Waxham Barn, located on Norfolk's east coast was
built in the 1570s by the Woodhouse family, who lived next door
in a big house.
The Woodhouse family were in fact the showbiz couple,
the Posh and Becks, of the 16th century!
The couple's conspicuous consumption and blatant
showing-off of their wealth in an agricultural building makes the
barn one of the most important historical structures in the county.
Caroline Davison from Norfolk County Council's Conservation department
"There's a big barn at Paston which a lot of people know about,
which is actually a few feet shorter but the roof structure is the
same and it seems like the same people worked on the barn.
"Maybe the Woodhouses' were making the point that they were
the big family of the area, so they built their barn a bit bigger."
The huge barn door
Waxham Barn is very old and was constructed using
bits of 14th and 15th century monasteries that the Woodhouses' had
bought after Henry VIII closed them down.
Stepping into the barn, there's plenty of
evidence that although neglected by humans, it's still in frequent
"The most important wildlife living here is
a breeding colony of bats, who are here in the summer raising young,
" said Caroline Davison.
"They live in the little cracks in the timber of the roof so
you can't actually see them during the day, so luckily, we're not
"We've also got a large number of pigeons which we can't keep
out because we have to allow the bats to get out, so the pigeons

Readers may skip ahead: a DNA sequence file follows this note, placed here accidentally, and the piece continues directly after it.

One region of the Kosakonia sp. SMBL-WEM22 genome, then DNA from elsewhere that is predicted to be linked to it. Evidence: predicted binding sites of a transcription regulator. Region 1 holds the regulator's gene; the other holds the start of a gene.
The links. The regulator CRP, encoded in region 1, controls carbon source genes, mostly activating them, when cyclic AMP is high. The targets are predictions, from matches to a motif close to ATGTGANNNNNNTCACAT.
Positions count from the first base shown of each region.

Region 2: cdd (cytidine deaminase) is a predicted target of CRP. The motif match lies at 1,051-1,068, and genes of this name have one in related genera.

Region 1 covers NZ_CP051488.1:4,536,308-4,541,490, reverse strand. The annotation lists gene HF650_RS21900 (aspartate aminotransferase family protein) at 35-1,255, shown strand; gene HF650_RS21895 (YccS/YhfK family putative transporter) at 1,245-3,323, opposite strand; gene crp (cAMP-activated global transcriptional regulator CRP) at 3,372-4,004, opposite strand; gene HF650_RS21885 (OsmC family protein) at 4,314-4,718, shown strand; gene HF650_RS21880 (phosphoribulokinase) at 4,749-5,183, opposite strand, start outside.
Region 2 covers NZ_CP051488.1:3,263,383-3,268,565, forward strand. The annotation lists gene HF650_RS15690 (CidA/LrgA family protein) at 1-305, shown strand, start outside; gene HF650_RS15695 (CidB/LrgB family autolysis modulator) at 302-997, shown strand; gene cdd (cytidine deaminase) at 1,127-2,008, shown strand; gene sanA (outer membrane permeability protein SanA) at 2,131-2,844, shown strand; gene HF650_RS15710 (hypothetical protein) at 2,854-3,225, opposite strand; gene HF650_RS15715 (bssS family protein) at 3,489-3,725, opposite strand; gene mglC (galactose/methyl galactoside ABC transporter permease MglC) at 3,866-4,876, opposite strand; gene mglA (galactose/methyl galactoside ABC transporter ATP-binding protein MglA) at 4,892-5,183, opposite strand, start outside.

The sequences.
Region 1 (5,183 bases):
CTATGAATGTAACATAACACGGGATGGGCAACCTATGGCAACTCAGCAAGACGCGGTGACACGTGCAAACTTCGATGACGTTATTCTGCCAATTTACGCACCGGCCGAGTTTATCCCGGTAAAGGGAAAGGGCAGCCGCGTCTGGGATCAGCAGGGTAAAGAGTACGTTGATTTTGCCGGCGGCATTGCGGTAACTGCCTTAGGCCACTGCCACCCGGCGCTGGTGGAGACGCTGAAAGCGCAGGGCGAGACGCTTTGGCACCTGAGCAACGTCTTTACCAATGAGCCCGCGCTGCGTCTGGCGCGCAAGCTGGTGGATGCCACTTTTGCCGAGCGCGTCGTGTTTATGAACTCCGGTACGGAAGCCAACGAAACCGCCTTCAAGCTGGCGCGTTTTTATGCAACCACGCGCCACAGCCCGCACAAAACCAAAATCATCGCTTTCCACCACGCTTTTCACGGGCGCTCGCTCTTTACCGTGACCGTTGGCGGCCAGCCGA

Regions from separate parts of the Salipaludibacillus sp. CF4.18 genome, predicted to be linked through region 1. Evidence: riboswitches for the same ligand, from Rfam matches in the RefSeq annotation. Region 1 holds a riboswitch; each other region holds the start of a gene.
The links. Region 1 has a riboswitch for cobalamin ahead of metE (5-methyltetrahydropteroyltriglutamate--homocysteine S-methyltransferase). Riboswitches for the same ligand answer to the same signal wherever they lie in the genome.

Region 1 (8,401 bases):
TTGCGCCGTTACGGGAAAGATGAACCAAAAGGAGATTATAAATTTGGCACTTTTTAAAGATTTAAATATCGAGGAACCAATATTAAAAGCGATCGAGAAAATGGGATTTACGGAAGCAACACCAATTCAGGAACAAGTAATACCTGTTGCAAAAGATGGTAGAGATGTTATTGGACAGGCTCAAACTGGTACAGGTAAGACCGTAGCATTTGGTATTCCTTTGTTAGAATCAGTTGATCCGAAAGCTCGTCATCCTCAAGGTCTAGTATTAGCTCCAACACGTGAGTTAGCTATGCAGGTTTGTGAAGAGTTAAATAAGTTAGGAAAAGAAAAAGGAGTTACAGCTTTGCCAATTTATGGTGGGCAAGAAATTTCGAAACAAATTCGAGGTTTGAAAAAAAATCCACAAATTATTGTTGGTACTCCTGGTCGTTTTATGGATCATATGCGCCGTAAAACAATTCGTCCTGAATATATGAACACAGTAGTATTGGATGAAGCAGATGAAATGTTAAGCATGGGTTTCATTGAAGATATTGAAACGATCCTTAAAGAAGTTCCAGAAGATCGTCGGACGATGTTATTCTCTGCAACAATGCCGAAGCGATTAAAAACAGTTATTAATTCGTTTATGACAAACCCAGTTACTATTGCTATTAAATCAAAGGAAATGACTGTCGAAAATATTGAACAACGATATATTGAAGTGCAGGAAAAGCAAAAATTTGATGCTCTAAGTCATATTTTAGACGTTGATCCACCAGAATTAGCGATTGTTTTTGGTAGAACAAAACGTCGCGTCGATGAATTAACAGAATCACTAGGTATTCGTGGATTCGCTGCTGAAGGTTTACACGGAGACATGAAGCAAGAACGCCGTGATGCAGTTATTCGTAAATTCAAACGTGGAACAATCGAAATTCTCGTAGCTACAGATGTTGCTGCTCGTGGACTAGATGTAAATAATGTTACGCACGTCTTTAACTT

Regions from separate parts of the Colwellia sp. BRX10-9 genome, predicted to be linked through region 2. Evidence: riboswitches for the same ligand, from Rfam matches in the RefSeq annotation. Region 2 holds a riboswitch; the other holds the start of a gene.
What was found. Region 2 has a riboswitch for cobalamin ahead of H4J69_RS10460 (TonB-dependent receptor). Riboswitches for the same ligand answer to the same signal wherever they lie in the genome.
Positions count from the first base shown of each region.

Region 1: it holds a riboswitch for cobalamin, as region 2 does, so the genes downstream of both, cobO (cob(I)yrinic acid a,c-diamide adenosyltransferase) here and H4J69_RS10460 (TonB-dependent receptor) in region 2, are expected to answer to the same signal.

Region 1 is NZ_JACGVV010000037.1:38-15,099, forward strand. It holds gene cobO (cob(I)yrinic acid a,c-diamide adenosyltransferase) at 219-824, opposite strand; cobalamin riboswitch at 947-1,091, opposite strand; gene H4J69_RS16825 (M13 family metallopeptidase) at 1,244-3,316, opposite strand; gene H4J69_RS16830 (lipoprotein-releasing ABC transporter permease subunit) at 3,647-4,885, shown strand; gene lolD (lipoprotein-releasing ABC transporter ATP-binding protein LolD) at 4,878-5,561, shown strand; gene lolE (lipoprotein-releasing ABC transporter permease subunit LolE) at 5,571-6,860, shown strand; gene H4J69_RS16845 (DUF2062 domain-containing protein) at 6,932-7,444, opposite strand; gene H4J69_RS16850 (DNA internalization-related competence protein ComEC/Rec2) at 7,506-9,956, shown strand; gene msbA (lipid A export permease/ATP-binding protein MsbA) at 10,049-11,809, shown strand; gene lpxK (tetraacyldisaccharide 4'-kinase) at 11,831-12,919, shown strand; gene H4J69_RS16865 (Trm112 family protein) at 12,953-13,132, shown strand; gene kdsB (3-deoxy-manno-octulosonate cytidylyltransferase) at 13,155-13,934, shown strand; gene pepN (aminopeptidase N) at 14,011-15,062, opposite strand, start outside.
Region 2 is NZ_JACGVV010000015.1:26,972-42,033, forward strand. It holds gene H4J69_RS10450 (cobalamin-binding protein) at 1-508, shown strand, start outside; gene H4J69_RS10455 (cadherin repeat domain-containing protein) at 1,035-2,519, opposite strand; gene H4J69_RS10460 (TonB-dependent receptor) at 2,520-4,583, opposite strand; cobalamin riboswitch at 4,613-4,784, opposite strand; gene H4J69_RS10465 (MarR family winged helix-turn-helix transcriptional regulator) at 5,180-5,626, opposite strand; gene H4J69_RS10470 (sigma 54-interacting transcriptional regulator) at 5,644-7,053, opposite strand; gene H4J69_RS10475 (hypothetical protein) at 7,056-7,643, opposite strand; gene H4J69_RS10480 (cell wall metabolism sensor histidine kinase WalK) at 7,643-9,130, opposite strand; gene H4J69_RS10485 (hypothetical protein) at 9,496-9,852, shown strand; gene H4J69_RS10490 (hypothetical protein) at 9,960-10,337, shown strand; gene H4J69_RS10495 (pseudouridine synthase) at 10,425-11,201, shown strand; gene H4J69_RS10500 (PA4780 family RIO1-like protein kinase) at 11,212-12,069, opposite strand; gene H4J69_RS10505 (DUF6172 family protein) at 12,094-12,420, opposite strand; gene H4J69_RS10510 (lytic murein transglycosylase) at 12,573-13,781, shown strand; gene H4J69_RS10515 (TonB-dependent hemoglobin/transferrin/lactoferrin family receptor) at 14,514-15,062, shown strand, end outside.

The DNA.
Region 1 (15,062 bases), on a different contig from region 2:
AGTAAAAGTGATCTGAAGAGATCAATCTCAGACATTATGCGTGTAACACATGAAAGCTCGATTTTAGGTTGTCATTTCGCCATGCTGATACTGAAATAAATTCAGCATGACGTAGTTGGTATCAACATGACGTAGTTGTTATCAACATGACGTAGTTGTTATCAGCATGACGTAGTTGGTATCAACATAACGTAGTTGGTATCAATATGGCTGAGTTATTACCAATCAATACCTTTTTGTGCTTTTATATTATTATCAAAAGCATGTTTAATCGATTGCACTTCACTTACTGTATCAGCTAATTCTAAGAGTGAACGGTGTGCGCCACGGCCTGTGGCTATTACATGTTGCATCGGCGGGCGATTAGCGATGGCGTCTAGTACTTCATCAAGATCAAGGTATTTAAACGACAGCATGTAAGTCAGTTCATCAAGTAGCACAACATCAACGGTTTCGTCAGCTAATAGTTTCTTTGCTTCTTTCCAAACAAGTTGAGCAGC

get back in.
"We've also got a barn owl living here," she added.
Stepping to the rescue
Norfolk County Council bought the building in 1991, as the previous
owners could no longer afford to look after it.
In fact, this historic barn was almost lost to
the county when it was threatened with demolition.
Immediately the council set about repairing the
main barn, which was the most important bit on the site.
All the roof timbers,which had been blown down
in the 1987 gale have been salvaged and the barn made weather-tight
The next phase is the one that's going to happen very soon, which
is repairing the four single story wings that come off each corner
of the barn, and installing basic things like toilets and electricity
so that the barn can be used by the public and accessed properly.
Alan Creasey is the Group Skills Assessment Manager
from RG Carter Builders and is always inspired whenever he steps
into Waxham Barn.
"It's a tremendous space. An ancient space.
It's an agricultural cathedral!"
Alan will be over-viewing the next stage of development
with the help of half a million pounds lottery grant.
Qualifications in conservation
During the restoration they'll be training people and offering GNVQ
vocational qualifications in conservation restoration.
But the work will not start for another month.
Until then, the barn will be left to the bats, pigeons and owls
and locked up.
The first chance you'll get to see the barn open
will be on September 14th for the National Historic Open Day.
Back to Restoration index